Galapagos Fun Facts for Children (And Grown Up Kids!)—Part 1
One of the most magical, real life places on earth for children is the Galapagos Islands. The archipelago, located nearly 600 miles off of the coast of Ecuador, are blessed with a plethora of wonderful wildlife (under water, on land and in the air!), weird history, desert-like vegetation (in the tropics!), hauntingly beautiful scenery and interesting geology.
And as with any real living science museum, the Galapagos Archipelago is an incredible destination for children to learn about! Here are a handful of fun Galapagos facts.
1. Here’s your first quiz question: who discovered the Galapagos Islands? Was it A) pre-historic people; B) Charles Darwin; C) Tomás de Berlanga; or D) Christopher Columbus?
Answer: While pieces of pre-historic artifacts have been discovered, the first recorded discovery was in 1535 by Tomás de Berlanga, the Bishop of Panama (300 years before Darwin). At the time Berlanga was en route from Panama to Peru when he sailed well off course, accidentally discovering, what would become arguably the most famous islands in the world. Apparently though he wanted little to do with the Galapagos and left pretty quickly, after describing the barren islands as “hell”.
2. The Galapagos is an archipelago of volcanic islands that span across the Earth’s equatorial line, covering over 17,000 square miles (45,000 km²) of ocean. In fact, the islands represent one of the most active hot spots of the world, with eruptions that occur regularly. As a result, the Galapagos Islands are often compared to the also-extremely-active Hawaiian Islands as among the most active on earth.
3. The Galapagos were first dubbed the Enchanted Isles by early Spaniards, as the islands periodically disappeared into the thick fog and could not be seen by passing ships. This has been reinforced by their haunting beauty, as well as rich and oft strange history. More recently, because of their volcanic origins, the Galapagos are often called “Islands Born of Fire.”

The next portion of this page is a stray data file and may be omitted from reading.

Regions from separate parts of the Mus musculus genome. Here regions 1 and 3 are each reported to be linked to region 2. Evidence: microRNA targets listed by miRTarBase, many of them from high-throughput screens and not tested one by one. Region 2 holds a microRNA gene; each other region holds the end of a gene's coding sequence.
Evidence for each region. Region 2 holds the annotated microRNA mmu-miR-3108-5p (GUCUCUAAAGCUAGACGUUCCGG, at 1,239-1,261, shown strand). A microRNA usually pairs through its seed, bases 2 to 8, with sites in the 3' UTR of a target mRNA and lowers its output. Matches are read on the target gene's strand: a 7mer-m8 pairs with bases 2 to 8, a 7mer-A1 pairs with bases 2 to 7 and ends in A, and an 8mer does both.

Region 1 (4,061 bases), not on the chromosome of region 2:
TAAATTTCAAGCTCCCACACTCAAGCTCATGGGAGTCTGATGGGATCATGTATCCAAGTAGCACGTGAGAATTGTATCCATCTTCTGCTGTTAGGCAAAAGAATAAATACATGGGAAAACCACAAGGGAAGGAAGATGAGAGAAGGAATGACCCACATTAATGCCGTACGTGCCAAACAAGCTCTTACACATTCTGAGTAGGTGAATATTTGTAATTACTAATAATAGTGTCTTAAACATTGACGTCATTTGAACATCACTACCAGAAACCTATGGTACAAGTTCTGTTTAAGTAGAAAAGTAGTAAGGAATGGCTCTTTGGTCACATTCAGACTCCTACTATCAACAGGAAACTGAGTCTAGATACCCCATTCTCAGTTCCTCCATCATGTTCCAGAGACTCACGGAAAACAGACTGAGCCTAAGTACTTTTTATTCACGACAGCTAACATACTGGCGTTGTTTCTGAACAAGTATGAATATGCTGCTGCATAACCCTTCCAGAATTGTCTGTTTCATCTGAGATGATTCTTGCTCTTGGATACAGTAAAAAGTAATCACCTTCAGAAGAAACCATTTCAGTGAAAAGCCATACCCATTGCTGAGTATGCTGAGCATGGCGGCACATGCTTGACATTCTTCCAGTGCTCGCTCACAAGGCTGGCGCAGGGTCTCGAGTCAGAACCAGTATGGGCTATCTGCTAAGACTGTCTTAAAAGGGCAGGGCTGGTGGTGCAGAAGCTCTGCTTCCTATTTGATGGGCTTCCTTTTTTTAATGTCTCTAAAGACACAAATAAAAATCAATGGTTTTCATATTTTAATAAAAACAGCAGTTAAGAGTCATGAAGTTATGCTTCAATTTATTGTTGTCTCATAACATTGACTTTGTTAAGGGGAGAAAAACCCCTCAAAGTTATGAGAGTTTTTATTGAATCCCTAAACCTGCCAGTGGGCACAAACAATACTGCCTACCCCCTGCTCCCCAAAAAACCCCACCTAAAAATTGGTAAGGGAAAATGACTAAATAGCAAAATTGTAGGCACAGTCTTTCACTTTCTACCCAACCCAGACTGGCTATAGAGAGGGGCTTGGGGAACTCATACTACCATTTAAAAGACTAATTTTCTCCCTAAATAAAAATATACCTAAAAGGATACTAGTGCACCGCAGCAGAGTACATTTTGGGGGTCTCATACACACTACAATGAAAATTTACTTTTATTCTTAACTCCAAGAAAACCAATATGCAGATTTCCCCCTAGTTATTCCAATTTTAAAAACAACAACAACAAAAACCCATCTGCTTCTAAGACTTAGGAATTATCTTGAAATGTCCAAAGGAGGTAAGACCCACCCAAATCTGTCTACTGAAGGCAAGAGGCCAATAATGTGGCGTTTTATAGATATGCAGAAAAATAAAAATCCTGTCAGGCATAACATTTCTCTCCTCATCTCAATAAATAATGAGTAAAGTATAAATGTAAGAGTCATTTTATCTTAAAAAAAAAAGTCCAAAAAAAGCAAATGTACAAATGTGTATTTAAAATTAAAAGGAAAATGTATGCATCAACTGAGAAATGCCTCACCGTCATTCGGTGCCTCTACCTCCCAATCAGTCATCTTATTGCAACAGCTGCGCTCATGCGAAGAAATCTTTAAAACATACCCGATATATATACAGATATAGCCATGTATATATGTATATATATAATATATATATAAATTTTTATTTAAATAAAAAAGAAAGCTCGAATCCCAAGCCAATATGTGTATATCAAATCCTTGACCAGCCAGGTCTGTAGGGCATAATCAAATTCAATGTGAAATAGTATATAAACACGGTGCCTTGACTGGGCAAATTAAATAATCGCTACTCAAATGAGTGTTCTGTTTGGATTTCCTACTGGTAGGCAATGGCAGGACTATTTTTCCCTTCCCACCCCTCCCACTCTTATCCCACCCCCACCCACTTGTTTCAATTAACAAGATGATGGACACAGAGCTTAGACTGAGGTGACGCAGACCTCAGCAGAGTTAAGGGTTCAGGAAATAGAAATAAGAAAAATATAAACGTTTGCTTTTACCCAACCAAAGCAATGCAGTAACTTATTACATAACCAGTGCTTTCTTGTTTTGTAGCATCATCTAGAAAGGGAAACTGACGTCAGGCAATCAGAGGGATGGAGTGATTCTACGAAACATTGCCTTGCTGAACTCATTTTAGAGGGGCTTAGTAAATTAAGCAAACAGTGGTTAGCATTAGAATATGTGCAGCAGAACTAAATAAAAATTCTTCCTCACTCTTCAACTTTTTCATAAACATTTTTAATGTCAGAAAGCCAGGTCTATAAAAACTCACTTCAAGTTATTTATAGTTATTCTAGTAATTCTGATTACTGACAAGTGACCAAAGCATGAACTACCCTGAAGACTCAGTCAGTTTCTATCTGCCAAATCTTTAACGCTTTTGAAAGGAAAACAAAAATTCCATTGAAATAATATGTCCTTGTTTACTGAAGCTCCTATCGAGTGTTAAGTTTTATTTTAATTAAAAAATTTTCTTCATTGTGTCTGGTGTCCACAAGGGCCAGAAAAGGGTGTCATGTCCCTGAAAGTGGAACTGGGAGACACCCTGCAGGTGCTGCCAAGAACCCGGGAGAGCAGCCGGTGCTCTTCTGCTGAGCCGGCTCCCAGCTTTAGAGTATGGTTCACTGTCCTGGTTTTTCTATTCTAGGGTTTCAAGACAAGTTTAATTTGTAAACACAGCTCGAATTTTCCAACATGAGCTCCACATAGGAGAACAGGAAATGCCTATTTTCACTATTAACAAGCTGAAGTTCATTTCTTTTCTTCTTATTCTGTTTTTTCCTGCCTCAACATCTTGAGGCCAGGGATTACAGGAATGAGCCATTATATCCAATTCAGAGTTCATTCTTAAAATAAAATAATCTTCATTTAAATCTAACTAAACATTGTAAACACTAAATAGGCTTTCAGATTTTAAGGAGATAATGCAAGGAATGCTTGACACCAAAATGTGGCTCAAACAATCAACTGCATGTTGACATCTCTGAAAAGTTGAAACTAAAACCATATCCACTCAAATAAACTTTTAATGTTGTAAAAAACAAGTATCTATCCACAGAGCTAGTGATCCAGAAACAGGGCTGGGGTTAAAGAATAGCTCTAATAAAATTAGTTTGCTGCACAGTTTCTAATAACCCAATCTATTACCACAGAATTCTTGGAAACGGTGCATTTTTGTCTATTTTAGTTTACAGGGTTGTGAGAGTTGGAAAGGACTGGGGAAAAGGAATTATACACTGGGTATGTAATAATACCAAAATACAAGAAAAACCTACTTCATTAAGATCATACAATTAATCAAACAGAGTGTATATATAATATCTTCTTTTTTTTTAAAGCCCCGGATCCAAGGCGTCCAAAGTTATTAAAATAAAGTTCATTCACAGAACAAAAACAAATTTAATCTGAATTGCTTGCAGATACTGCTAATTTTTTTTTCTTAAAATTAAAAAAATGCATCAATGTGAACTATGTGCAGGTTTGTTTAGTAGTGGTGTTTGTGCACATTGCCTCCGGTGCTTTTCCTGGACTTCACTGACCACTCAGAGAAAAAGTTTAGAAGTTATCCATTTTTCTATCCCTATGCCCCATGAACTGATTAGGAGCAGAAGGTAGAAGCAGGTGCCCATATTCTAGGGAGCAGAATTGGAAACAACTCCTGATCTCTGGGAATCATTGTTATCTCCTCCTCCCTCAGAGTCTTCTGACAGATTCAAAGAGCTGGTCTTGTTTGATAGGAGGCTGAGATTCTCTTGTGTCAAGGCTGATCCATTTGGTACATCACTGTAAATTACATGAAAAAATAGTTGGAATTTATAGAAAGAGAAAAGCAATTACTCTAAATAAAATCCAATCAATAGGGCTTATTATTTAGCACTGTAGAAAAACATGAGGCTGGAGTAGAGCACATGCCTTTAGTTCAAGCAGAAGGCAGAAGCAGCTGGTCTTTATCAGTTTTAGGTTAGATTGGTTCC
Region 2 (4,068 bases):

4. The youngest of these islands born of fire, Isabela and Fernandina, are still being formed by volcanic eruptions and lava flows, while the oldest islands and islets in the archipelago, which are over 4 million years old, are slowly disappearing back below the surface of the sea. In fact, there are significant land masses below the surface of the sea that were once islands.
5. Overall, the Galapagos Archipelago consists of 13 major islands, 6 minor islands, and over 100 islets (which are basically large rock or reef formations), covering 17,000 square miles), depending on who you talk to.
6. Do you know which country the Galapagos Islands, which became a national park in 1959 and declared a UNESCO World Heritage Site in 1978, belong to?: A) USA; B) England; C) Chile; or D) Ecuador?
Answer: Here’s a clue already mentioned earlier – they lie across the “equator”.